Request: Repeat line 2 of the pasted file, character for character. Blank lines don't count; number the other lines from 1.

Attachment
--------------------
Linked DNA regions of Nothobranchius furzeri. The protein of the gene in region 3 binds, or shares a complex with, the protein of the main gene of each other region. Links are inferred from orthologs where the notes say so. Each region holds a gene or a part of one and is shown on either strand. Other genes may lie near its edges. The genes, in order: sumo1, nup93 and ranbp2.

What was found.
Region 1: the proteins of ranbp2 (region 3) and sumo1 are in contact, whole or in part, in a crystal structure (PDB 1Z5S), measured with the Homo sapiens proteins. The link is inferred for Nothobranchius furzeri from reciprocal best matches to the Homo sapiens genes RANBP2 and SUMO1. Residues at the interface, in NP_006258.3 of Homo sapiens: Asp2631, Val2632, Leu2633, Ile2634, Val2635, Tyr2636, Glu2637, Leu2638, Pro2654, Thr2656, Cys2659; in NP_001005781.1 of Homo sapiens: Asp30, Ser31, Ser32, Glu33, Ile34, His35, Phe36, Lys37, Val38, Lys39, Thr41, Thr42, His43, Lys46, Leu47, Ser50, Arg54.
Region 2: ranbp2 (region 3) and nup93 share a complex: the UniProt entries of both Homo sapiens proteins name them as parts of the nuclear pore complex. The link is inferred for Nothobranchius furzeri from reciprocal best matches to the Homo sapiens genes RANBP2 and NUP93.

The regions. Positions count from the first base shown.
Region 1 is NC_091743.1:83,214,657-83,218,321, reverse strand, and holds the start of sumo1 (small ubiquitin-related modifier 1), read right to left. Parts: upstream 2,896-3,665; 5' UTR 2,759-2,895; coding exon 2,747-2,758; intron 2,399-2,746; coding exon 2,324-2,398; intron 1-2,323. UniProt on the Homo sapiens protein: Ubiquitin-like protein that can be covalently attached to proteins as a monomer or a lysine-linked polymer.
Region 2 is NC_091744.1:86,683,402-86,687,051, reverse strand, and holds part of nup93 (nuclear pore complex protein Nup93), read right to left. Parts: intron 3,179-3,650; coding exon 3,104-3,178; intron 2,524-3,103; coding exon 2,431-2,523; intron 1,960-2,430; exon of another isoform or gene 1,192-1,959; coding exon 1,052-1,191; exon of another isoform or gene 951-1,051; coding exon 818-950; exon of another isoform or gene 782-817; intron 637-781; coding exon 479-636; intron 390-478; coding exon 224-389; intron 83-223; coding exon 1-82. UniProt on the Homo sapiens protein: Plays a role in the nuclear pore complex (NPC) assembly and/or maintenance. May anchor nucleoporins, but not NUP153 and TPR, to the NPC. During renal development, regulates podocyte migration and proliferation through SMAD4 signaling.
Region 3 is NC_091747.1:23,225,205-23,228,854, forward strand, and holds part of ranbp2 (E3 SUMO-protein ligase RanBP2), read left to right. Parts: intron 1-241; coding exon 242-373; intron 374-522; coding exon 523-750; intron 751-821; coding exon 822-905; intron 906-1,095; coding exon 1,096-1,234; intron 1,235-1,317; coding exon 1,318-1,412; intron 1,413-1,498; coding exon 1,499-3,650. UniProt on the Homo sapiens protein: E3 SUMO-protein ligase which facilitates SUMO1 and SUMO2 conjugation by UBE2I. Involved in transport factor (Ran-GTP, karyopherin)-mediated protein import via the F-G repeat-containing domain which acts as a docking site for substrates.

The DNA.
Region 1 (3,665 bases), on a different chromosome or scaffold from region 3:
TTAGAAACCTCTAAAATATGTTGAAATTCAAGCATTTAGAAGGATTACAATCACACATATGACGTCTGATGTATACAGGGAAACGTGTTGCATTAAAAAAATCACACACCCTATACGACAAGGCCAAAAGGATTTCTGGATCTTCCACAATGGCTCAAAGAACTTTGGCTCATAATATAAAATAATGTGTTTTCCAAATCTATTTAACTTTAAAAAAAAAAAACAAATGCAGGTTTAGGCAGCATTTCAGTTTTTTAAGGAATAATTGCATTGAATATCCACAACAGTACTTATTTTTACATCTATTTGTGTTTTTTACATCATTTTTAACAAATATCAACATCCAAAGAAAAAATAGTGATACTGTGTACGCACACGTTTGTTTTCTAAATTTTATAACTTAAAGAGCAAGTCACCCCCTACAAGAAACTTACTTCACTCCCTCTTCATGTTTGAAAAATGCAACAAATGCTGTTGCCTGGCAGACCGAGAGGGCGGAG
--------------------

What was found.